New Realities: How VR Technology Is Changing the Business World

Monday, September 18, 2017

How VR Technology Is Changing the Business World

While once thought of as little more than an entertainment novelty, virtual reality (VR) has risen to the point of distinguishing itself as the next “big thing” in computer technology. VR systems as far back as the 1980’s were seen as the pinnacle in video game and visual entertainment, but as the technology has developed over the past five years, its potential uses in commercial markets have significantly expanded.

Just as augmented reality glasses found their staying power in customer service, manufacturing, and other industrial and business settings, so too is virtual reality changing the business world.

Virtual Training

Because of its ability to simulate complex environments, VR is an invaluable tool for training employees. One of the clearest examples of this is within the world of medicine. It’s difficult for surgeons and other medical professionals to get hands-on training, since it requires working directly with patients in need of skilled care that untrained doctors and nurses simply can’t provide. VR provides a viable workaround to this catch-22. The U.K has already adopted VR training for combat medics who must perform their jobs in difficult situations that can’t be effectively simulated in the classroom.

Likewise, since using live subjects isn’t ethically possible, VR allows surgeons to test experimental or high-risk procedures in a completely safe environment. As VR simulations of human anatomy continue to improve, this test data will become increasingly accurate, allowing the medical community to depend less on real-world trials and animal testing.

Healthcare isn’t the only field to adopt VR training. Trade jobs like welding, plumbing, and so on once presented a problem as training required apprentices to work with expensive materials to learn proper techniques over time. Thanks to VR, trade workers can hone their skills and, after finishing a session, simply reset the simulation with no material cost.

Try Before You Buy

While e-commerce sites like Amazon leave ample room for customer reviews, these sources lack the immersive quality customers desire before making a purchase. As more and more of our transactions move to online shopping, it may seem no longer practical, or even feasible for that matter, for customers to have the same hands-on experience shopping from a brick-and-mortar location. However, VR is rapidly being adopted by companies that wish to provide the immersive, try-before-you-buy experience customers crave when shopping.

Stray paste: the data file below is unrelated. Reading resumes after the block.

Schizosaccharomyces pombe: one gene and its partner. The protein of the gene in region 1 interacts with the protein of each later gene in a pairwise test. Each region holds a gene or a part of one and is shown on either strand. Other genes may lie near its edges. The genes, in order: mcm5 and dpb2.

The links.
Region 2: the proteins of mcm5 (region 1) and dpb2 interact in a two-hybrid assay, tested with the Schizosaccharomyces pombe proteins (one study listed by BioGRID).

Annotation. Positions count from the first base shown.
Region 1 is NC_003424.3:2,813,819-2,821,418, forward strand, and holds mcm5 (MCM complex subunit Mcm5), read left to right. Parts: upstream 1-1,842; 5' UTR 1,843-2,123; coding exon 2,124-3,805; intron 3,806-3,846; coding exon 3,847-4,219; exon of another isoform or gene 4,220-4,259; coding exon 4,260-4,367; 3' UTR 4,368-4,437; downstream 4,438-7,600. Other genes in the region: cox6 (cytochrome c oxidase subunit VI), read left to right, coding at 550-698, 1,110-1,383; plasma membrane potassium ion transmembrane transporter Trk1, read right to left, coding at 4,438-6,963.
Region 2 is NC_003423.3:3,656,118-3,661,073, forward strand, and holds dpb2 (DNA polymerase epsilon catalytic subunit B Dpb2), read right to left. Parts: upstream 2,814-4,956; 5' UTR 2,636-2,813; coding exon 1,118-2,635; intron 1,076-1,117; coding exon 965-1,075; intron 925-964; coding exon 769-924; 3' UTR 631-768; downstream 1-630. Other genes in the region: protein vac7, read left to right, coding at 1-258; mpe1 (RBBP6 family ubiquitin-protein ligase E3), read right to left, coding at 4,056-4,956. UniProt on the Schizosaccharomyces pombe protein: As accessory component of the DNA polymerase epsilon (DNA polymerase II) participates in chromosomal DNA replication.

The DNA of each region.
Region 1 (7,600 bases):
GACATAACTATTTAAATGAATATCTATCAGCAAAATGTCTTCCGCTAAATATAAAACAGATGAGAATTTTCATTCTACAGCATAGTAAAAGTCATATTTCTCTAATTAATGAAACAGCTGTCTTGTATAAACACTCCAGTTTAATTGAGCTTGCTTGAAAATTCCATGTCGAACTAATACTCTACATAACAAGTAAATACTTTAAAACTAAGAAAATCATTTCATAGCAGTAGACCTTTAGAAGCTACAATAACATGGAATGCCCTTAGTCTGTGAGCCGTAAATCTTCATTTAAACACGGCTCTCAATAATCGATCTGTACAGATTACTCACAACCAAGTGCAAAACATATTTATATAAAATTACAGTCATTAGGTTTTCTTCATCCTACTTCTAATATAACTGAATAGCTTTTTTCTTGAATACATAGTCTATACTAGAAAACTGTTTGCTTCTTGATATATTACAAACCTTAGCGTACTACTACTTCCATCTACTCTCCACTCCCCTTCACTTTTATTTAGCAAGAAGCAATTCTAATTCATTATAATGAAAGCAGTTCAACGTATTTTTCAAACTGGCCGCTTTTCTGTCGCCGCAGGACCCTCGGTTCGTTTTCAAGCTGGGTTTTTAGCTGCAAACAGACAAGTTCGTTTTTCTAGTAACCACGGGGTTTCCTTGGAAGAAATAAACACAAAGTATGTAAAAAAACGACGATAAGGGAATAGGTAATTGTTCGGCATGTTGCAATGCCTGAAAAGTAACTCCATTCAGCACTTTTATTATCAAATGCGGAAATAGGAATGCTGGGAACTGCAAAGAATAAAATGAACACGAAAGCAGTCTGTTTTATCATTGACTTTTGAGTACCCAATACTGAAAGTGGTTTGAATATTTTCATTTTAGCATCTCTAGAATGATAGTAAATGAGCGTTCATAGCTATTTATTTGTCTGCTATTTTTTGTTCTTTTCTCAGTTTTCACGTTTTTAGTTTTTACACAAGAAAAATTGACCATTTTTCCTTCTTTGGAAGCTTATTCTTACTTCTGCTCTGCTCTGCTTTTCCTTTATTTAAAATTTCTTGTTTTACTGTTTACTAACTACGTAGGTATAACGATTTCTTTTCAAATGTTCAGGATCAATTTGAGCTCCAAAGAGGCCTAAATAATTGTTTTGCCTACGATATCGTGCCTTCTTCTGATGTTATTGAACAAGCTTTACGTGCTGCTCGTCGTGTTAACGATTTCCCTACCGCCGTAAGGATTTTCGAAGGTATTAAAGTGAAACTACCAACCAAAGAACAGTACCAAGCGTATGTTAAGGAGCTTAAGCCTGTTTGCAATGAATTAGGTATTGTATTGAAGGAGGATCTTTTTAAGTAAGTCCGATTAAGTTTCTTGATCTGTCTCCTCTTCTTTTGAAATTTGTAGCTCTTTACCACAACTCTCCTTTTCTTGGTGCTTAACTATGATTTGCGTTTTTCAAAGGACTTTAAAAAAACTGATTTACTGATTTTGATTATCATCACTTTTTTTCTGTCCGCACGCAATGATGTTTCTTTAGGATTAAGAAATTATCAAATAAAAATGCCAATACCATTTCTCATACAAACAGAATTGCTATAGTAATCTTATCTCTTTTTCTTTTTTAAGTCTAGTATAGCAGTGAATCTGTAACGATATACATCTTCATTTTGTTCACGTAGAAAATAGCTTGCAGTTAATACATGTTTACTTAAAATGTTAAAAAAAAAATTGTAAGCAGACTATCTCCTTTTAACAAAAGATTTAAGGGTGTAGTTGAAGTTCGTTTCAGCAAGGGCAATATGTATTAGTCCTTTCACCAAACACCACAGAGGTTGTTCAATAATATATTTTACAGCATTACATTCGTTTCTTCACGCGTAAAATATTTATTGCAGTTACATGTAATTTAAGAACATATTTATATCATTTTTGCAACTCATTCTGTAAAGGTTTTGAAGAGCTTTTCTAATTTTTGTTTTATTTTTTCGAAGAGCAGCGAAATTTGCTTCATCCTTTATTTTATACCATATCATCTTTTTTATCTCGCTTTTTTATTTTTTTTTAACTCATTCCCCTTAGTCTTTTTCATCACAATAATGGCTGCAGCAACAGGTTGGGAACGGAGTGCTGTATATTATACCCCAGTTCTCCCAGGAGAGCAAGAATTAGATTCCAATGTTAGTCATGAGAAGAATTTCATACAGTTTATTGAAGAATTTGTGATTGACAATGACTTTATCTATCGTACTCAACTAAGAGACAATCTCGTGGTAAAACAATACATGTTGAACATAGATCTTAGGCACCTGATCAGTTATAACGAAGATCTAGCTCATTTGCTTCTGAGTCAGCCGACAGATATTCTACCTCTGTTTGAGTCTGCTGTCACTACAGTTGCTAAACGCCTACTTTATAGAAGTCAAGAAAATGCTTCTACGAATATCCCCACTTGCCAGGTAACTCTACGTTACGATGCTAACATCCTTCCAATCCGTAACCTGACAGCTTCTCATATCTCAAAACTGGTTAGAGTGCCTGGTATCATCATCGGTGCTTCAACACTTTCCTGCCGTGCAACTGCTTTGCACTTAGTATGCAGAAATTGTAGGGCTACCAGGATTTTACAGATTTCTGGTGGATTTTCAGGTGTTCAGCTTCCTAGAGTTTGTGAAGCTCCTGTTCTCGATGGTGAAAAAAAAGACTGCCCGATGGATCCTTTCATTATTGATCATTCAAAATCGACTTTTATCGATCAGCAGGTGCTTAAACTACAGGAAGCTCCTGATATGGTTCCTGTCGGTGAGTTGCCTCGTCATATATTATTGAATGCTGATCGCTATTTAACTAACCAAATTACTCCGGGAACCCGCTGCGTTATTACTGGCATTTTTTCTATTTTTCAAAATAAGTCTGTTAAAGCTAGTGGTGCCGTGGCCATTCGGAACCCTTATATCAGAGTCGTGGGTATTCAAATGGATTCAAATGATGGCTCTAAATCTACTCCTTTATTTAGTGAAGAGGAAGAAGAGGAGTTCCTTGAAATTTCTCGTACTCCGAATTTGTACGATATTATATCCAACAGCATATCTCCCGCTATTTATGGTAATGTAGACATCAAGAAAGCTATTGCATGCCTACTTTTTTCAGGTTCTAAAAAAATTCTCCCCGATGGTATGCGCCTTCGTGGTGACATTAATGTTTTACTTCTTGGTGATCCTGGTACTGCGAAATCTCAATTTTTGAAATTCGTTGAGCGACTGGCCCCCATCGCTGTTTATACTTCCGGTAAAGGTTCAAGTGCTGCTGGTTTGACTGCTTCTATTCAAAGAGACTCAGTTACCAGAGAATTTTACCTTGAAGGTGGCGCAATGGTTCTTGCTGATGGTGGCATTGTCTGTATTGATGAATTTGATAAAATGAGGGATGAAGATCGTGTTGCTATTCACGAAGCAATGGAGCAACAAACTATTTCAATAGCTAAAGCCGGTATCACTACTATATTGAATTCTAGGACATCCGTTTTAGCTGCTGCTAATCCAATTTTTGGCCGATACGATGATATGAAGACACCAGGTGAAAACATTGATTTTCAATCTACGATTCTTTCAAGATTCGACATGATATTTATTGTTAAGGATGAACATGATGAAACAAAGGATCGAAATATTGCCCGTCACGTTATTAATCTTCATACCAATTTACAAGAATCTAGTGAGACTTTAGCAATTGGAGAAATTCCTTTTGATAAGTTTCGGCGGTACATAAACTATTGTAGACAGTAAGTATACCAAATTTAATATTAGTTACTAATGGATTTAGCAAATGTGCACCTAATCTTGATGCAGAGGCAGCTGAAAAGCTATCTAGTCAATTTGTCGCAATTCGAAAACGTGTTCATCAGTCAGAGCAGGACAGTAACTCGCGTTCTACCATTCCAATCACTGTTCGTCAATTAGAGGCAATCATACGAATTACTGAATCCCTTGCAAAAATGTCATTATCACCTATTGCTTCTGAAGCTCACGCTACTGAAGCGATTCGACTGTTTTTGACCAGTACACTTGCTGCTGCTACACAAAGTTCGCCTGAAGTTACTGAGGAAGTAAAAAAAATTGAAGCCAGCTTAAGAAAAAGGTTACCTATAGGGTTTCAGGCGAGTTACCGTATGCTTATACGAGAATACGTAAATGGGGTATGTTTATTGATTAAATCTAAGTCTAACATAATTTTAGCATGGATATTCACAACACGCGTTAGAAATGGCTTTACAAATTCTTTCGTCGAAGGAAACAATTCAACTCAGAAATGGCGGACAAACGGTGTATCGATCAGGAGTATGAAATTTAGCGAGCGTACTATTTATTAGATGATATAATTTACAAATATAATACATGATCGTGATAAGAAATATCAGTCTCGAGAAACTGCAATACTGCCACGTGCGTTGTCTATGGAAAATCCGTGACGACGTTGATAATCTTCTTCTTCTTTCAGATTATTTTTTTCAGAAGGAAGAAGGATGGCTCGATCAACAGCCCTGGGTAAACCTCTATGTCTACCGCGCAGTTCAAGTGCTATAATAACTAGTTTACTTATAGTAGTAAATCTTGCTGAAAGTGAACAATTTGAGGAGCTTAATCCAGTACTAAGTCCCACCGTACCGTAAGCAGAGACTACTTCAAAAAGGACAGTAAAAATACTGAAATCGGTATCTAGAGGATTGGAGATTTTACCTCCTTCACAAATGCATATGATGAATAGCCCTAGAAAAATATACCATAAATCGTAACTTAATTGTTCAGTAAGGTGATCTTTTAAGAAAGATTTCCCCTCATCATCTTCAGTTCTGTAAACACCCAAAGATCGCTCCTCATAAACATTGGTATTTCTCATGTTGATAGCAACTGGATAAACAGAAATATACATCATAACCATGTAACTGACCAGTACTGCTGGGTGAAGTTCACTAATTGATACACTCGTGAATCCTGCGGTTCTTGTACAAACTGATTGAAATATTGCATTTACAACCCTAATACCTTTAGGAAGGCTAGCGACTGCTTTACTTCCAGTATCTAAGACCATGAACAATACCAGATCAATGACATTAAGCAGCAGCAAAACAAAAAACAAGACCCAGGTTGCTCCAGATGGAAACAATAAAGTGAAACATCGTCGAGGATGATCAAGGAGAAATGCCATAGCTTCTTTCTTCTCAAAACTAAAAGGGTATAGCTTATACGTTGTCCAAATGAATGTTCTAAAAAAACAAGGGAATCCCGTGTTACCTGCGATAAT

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Nowhere is this truer than in the world of home improvement. Whether remodeling your kitchen or adding a hot tub to your property, it can be difficult for homeowners to visualize the end result of their project, even when seeing these fixtures in person. VR offers a unique opportunity to experience their potential purchase in 3-D before investing—there’s even virtual reality in retail. Virtual reality spas allow potential customers to explore and customize a fully realized simulation of their home hydrotherapy and relaxation setup. Similarly, Lowe’s Holoroom experience allows customers to visualize DYI projects, even allowing them to practice skills like tiling a bathroom.

The tourism industry is also finding ways to utilize VR. Customers can get a 360 degree view of a prospective hotel room or take virtual tours of museums and other sites they may be interested in visiting. Many travel agencies have adopted this technology as a way of pulling customers from self-booking websites popular with the current generation of travelers.

Future Applications

While there’s no predicting what role VR will play in the world of business five years from now, but there are some tantalizing speculations. Researching are actively working towards mixing smell and VR , thus rolling another one of the senses into the experience. As simulations become more realistic, the training and education potential of VR will mean businesses have quicker and better access to qualified staff. Whatever form it takes, it’s clear that VR will continue to the change the business world for the better, whether for customers, retailers, or manufacturers.

By  Dixie SomersEmbed

Author Bio - Dixie is a freelance writer who loves to write about business, finance and self improvement. She lives in Arizona with her husband and three beautiful daughters.


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